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35095Re: [XP] Place for rarified skills?

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  • wecaputo@thoughtworks.com
    Oct 1, 2001
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      David Abrahams:
      >I thought XP was largely about pragmatism.

      It is, don't let the incessant off-topic holy war mongers here get to you ;
      -) It helps if you think of such troll-like comments as people trying to
      say something along the lines of "XP is easier to apply in some languages,
      than in others." I would agree with that statement.

      However, it isn't a very interesting or practical discussion topic (IMHO)
      as the reality of many organizations, and individuals, is that they aren't
      only using the "easier to do XP" languages. And before anyone goes asking
      which ones they are, I suggest they look at the archives, there's only
      about 215 threads on the topic.

      >Part of what I'm referring to here has
      >nothing to do with languages: it's simply the application of good old
      >Computer Science. If I have to use the NFA-to-DFA construction, or
      >dijkstra's algorithm, I'm already speaking a language that the average
      >programmer doesn't seem to grasp.

      This is the more interesting question IMO, and the answer (to summarize the
      thread) is:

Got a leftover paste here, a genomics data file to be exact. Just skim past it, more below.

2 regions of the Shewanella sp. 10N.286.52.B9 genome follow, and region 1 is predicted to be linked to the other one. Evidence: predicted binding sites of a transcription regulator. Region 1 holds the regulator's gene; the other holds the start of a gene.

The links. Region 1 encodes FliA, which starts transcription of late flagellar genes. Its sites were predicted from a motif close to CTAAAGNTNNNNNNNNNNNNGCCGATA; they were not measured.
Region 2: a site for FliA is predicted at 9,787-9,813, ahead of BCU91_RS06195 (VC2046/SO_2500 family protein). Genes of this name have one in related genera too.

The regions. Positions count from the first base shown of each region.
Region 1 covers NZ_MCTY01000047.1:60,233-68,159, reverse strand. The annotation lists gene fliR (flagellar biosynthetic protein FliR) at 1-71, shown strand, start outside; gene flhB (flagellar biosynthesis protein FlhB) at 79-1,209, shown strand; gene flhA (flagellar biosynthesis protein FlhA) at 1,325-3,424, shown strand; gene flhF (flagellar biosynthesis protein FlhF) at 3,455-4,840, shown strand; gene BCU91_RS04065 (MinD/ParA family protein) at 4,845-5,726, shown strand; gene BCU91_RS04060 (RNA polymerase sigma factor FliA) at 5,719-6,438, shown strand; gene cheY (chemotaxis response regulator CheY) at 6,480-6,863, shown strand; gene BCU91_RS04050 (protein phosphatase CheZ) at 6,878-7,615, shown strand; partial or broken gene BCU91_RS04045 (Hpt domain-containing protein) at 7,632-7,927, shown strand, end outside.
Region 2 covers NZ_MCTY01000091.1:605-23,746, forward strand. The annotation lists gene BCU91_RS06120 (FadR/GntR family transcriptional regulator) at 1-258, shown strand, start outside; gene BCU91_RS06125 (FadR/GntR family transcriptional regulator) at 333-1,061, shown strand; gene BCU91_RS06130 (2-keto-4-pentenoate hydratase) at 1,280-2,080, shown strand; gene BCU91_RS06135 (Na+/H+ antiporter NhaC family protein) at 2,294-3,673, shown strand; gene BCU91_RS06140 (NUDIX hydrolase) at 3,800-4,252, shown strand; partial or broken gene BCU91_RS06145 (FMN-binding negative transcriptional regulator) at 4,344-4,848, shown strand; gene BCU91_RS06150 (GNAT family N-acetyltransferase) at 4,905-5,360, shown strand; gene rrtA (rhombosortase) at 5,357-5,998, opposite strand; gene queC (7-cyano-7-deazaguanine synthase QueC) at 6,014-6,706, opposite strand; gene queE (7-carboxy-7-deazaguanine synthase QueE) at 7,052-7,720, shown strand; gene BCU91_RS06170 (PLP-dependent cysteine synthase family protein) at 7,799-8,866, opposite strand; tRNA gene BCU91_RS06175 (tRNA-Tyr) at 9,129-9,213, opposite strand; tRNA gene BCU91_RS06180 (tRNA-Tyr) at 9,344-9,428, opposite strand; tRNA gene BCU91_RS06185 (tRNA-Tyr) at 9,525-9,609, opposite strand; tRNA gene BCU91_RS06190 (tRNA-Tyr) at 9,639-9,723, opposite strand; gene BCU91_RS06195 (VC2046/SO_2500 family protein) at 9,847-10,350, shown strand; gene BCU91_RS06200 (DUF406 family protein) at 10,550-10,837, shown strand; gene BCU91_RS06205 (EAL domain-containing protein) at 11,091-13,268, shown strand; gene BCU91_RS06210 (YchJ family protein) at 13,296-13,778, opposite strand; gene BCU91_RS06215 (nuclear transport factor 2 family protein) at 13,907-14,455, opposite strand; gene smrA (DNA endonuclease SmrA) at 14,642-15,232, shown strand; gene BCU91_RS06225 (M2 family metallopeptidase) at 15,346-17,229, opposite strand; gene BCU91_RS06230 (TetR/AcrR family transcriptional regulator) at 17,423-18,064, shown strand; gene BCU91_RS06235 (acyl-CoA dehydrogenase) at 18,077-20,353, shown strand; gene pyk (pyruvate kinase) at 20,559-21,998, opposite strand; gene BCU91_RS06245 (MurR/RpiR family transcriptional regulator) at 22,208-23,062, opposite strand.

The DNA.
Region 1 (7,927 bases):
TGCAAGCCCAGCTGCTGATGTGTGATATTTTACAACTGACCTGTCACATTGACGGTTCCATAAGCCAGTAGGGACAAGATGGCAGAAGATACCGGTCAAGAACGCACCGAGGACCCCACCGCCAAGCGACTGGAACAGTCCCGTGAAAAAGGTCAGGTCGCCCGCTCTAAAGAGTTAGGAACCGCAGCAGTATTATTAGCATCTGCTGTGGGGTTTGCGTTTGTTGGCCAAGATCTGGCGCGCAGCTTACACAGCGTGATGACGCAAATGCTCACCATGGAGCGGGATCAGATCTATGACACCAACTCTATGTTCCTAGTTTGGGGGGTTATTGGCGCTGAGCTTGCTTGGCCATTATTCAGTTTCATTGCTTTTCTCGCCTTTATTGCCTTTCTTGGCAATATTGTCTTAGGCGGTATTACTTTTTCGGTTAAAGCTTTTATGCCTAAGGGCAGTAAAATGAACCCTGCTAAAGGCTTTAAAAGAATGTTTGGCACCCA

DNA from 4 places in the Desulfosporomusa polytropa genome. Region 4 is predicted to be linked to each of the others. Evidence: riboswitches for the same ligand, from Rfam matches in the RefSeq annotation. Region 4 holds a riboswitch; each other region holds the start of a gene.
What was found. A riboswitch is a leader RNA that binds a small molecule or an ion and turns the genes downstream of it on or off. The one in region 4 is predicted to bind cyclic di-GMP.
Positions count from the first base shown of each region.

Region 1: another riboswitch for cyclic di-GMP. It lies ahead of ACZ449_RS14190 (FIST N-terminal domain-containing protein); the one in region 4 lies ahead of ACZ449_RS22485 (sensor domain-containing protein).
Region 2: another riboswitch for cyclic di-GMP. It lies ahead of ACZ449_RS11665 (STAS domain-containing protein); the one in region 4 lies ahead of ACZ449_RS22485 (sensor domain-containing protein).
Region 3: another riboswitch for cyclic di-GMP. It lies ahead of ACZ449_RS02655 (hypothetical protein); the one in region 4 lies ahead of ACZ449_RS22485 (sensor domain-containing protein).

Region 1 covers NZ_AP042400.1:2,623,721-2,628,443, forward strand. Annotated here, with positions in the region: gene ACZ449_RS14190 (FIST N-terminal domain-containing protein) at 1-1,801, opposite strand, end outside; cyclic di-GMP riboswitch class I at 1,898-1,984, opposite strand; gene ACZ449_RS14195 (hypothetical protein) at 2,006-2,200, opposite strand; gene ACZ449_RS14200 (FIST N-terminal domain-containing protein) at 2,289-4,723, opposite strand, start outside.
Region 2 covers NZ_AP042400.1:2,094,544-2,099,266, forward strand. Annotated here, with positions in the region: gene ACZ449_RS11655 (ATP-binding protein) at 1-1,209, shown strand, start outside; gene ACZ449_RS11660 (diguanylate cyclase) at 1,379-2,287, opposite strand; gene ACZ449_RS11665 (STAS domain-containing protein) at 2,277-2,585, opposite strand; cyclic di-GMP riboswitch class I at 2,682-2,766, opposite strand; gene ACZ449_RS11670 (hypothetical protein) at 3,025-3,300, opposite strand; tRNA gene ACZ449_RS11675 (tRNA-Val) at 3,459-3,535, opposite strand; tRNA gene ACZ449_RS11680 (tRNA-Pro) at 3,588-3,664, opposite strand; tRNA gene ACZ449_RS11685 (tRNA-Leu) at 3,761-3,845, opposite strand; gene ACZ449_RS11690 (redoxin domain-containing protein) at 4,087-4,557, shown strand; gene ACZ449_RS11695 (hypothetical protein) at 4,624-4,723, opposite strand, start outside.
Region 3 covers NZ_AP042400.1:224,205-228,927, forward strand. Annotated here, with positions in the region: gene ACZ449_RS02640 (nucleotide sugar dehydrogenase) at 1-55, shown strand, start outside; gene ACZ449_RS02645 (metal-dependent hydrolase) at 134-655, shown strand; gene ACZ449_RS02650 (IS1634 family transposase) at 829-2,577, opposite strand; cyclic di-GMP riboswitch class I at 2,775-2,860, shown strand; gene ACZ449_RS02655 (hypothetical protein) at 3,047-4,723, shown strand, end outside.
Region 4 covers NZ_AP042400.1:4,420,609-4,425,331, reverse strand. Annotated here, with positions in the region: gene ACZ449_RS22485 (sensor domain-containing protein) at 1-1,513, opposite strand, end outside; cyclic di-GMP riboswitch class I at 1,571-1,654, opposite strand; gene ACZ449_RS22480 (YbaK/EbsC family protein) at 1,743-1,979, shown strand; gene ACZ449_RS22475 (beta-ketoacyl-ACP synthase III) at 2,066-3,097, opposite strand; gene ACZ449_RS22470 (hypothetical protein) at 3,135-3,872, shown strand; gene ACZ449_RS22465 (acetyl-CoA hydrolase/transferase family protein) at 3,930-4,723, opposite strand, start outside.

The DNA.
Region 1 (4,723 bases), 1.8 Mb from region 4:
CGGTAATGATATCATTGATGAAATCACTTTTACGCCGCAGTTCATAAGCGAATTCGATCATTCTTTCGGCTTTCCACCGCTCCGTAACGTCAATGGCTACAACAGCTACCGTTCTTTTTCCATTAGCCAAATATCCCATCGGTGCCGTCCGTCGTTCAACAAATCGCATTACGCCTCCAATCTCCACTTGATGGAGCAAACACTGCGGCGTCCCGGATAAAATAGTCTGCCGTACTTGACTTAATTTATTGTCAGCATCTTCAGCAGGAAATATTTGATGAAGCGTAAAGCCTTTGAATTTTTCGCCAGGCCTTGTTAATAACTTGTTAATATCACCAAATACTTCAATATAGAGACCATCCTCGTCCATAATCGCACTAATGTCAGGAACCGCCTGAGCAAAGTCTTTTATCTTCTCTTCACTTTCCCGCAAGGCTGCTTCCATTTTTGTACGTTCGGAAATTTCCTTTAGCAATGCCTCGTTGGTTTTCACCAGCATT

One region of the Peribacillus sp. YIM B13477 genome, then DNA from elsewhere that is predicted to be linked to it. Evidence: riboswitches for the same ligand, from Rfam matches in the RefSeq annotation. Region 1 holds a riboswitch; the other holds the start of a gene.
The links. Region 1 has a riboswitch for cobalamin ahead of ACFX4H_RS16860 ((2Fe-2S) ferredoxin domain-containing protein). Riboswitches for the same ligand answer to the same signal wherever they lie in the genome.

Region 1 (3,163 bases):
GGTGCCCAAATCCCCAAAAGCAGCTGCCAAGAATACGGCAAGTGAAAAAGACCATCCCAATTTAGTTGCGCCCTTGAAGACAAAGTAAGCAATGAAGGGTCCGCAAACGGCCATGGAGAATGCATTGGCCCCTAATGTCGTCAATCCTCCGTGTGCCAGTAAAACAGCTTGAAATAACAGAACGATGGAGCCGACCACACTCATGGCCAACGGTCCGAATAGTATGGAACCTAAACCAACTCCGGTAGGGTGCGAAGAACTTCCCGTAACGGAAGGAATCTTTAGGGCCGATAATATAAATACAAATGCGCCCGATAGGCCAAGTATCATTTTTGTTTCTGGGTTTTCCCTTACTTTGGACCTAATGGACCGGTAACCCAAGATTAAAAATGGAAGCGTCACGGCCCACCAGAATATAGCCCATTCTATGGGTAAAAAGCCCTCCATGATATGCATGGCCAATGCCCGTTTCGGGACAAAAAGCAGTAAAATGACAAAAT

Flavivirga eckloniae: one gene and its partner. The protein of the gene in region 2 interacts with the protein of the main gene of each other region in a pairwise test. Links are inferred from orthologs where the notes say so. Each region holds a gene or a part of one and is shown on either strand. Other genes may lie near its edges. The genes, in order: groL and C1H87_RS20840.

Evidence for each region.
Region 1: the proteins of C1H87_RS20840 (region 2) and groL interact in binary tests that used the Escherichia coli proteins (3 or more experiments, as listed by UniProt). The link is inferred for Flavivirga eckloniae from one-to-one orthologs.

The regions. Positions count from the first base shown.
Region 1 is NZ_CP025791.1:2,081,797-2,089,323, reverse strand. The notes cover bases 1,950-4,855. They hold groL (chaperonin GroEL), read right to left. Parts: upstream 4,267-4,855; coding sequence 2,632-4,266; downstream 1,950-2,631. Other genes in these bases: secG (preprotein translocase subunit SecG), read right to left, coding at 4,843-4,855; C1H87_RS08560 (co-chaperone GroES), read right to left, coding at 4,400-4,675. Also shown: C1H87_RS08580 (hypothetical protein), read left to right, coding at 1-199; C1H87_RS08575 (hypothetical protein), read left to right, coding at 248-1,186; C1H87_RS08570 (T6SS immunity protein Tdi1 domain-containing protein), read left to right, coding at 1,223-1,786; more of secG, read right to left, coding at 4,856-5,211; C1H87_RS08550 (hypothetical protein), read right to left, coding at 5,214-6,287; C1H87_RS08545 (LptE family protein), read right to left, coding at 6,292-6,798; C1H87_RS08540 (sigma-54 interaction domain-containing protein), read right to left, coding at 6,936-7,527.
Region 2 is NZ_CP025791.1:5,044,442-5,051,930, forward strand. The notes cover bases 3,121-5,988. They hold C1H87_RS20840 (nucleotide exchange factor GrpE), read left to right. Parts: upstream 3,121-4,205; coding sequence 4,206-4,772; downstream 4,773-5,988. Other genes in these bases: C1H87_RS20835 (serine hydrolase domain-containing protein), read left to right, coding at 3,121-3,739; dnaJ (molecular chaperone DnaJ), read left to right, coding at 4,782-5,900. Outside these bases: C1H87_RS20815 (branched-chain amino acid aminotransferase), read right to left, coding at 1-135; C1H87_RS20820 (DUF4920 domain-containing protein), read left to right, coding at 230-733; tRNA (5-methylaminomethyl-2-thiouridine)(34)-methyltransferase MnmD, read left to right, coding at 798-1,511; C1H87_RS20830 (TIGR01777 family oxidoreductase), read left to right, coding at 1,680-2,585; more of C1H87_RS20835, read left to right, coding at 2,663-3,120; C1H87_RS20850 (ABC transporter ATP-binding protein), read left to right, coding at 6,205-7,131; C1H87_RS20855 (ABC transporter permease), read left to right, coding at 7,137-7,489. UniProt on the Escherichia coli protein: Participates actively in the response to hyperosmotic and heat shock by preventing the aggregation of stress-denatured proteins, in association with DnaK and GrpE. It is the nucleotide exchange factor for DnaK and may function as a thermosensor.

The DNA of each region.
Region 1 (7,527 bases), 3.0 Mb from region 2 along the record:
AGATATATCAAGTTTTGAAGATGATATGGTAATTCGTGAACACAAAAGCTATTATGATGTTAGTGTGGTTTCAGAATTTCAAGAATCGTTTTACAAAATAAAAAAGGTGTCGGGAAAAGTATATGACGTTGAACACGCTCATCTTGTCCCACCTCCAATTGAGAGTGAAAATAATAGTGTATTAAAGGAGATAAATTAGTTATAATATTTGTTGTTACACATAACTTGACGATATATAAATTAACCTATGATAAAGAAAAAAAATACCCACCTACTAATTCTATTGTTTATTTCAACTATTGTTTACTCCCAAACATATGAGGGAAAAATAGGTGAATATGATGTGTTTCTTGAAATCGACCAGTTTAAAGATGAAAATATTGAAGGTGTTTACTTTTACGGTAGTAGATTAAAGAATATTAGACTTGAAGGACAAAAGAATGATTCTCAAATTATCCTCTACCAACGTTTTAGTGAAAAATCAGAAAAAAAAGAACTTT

1) In XP we strive for simplicity[1] and clarity. So the first response one
      gets here is a question: "Can the task be completed without putting on the
      star and moon hat?"
      2) If the answer is no, then the second response is: "Use spikes to explore
      the concepts further and find TSTTCPW[2] (we still want this, even if the
      answer is outside the experience of the average programmer)
      3) Then the response moves along to: "We are still responsible to the team
      for communicating the rationale behind the decision. Whether the spike was
      done alone or as a pair, the implementation of the solution (still
      scheduled as a task to a story) should be paired. Regular interest,
      communication, Unit testing, and refactoring rules still apply."
      4) The next part of the response is: "Having such expertise on an XP
      project is very important, but not at the expense of team, and learning
      values." -- IOW knowledge bigots need not apply.
      5) The final part is: "One person's wizardry is another's "Good old CS".
      Good design is emergent in XP, not eliminated. Every technique has its
      place. We are encouraged to oversimplify in the hopes that we can get away
      with it but, as always let the code, the requirements, and the team tell
      you what is "simplest".

      [1] The rules for simplicty (lots of threads here and at the wiki
      discussing this too):

      [2] The Simplest Thing That Can Possibly Work

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